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Language Can Get You in Trouble


Two writings this week, methinks, since you were robbed on Friday. This is a presentation I gave in university on homonyms.

Today I have the pleasure of discussing homonyms and other frequently confused words.

Homonyms are words that sound alike, but are spelled differently. Frequently confused words are—well, frequently confused.

Some may think homonyms to be unimportant and arbitrary. It might even be imagined that I chose this topic because it was the easiest on the topics list. These things are all completely untrue. Not only are homonyms complicated and interesting, but they can also result in several socially embarrassing situations.

For example: a man who is vacationing in the small island of Nauru with his girlfriend and who suggests a brisk walk down the ‘isle’ (meaning the island) might soon find himself stuffed into a small Nauruan wedding chapel.

But these situations can be avoided with a simple grasp of homonyms. For instance: if one were ever to find one’s self in eighteenth-century Newfoundland, one should never ask to eat a burger. They didn’t have burgers in eighteenth-century Newfoundland. They did have burghers, however—B-U-R-G-H-E-R. A burgher is a merchant, and asking to eat one would probably land you in the stockades. Cannibalism was just as uncouth back then as it is today.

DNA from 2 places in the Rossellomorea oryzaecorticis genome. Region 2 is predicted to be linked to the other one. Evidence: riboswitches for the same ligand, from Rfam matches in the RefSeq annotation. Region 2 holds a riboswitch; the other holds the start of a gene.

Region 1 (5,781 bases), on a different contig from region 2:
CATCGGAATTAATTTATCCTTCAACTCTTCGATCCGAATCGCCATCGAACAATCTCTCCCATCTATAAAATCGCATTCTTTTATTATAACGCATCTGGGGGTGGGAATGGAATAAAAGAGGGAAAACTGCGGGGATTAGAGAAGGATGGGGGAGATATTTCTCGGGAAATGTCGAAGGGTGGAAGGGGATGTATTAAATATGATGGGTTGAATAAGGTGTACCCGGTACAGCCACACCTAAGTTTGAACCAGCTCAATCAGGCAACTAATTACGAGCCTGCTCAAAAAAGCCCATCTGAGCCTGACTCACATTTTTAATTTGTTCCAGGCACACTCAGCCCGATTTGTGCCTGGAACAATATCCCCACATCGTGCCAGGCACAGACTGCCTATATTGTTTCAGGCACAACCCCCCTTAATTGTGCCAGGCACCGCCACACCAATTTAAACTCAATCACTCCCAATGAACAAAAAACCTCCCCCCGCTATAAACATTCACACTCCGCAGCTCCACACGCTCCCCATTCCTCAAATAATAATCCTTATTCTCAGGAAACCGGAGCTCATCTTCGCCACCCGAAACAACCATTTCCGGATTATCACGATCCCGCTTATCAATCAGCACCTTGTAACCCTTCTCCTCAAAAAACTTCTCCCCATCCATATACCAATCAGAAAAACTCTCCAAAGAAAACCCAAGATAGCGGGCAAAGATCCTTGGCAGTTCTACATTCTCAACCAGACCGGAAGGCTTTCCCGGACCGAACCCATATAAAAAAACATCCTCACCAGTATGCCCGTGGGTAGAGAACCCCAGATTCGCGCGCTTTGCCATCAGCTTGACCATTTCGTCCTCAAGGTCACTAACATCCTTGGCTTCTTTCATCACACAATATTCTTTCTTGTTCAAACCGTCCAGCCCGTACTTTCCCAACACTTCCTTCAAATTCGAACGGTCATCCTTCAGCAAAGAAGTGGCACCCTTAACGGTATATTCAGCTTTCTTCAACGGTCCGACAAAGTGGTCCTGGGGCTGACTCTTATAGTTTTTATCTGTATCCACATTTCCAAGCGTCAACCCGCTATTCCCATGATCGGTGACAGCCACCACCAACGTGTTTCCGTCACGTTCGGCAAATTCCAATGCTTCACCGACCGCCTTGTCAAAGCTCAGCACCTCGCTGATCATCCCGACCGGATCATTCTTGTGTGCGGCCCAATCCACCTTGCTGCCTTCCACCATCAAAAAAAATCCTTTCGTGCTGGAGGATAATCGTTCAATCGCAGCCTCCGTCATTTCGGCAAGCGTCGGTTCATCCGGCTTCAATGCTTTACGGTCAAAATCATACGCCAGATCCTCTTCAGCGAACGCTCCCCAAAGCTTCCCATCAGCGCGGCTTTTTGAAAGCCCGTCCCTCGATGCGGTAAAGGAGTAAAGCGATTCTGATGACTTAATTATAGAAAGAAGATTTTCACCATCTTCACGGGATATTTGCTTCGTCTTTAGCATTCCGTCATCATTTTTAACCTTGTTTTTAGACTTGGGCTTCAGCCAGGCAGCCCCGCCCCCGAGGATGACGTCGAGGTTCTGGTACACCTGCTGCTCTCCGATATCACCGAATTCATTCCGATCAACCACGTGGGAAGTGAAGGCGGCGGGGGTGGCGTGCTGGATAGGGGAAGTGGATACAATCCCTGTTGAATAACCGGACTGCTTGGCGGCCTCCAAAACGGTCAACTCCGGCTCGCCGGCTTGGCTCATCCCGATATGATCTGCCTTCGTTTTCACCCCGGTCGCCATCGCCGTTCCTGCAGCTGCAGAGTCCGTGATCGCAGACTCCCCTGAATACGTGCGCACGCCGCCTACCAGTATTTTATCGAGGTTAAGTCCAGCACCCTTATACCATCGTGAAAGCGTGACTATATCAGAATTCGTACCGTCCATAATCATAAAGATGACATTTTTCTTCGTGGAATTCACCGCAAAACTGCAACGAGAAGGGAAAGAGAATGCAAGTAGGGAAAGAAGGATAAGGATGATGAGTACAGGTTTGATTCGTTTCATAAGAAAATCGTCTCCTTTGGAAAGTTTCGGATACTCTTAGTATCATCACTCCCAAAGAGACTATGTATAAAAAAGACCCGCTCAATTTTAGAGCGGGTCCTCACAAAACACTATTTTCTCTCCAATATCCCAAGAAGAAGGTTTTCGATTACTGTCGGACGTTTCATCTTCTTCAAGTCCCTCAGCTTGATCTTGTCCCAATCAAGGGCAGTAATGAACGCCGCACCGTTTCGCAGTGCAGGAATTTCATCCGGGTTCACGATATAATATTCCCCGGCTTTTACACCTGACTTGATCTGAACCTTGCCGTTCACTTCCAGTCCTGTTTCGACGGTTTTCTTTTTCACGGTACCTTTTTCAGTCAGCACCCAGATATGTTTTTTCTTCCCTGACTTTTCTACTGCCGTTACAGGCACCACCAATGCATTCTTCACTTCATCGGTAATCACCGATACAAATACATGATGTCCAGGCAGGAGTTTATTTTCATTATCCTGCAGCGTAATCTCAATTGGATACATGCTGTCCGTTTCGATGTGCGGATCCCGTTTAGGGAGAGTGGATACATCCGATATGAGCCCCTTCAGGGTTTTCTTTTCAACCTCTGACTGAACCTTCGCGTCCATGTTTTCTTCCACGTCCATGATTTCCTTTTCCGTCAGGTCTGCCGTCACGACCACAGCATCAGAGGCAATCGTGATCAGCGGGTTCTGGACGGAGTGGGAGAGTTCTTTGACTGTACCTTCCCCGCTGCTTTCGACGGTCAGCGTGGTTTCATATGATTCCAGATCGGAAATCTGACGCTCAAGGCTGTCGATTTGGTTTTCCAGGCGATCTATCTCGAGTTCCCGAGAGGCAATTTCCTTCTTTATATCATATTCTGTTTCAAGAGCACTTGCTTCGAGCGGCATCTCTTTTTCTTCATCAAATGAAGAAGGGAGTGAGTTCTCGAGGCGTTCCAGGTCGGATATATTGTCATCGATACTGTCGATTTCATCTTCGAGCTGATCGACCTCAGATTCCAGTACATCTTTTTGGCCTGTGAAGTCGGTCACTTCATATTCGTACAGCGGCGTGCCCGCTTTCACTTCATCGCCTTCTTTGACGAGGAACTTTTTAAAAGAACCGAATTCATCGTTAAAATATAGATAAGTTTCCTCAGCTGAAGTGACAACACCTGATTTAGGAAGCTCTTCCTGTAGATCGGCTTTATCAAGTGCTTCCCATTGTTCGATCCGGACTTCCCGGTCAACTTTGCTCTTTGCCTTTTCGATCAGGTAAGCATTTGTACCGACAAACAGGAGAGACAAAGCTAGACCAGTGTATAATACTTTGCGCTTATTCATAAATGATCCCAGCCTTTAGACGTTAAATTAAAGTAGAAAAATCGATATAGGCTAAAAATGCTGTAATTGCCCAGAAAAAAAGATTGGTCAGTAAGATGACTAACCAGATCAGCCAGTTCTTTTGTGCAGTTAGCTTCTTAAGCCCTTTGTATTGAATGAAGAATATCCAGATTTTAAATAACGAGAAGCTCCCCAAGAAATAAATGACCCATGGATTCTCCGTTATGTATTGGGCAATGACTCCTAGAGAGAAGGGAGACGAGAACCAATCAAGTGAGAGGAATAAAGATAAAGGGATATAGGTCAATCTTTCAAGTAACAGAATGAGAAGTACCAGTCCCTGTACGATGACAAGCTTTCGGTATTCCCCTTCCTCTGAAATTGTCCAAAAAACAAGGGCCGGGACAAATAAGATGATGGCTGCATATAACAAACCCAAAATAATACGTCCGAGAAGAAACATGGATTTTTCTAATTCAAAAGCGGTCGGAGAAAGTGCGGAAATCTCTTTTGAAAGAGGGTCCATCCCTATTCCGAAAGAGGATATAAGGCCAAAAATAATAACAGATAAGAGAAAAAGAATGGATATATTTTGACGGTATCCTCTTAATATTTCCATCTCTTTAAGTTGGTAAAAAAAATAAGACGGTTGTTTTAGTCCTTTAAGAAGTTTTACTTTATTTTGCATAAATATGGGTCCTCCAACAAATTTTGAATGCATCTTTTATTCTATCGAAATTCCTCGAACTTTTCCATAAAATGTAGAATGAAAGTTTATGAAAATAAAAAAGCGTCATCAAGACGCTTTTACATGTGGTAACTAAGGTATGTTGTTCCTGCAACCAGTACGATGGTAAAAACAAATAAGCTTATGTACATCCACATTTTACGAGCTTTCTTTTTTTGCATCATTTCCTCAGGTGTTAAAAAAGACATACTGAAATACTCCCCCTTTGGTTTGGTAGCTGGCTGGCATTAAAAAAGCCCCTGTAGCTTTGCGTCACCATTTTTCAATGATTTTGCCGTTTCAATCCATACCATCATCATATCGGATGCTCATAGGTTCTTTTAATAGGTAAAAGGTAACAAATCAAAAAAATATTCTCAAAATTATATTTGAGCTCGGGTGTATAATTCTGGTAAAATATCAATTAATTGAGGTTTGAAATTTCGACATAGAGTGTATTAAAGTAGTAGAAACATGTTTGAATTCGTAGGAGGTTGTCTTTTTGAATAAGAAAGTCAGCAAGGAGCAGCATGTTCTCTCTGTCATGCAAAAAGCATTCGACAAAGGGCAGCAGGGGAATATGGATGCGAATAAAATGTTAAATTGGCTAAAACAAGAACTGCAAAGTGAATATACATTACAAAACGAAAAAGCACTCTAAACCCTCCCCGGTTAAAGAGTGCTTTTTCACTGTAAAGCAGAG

Knowledge of homonyms is also useful to undertakers, who must be extremely careful when offering anyone a beer. Beer is commonly known as the drink responsible for many students failing English 2000, but if spelled differently, it can mean something else entirely. A bier—B-I-E-R—is a temporary frame for a coffin, and offering one to somebody could be interpreted as a thinly veiled death threat.

That wraps it up for homonyms and frequently confused words. As always, I direct all questions to somebody else—anybody else—because he or she will doubtlessly know more than I do.

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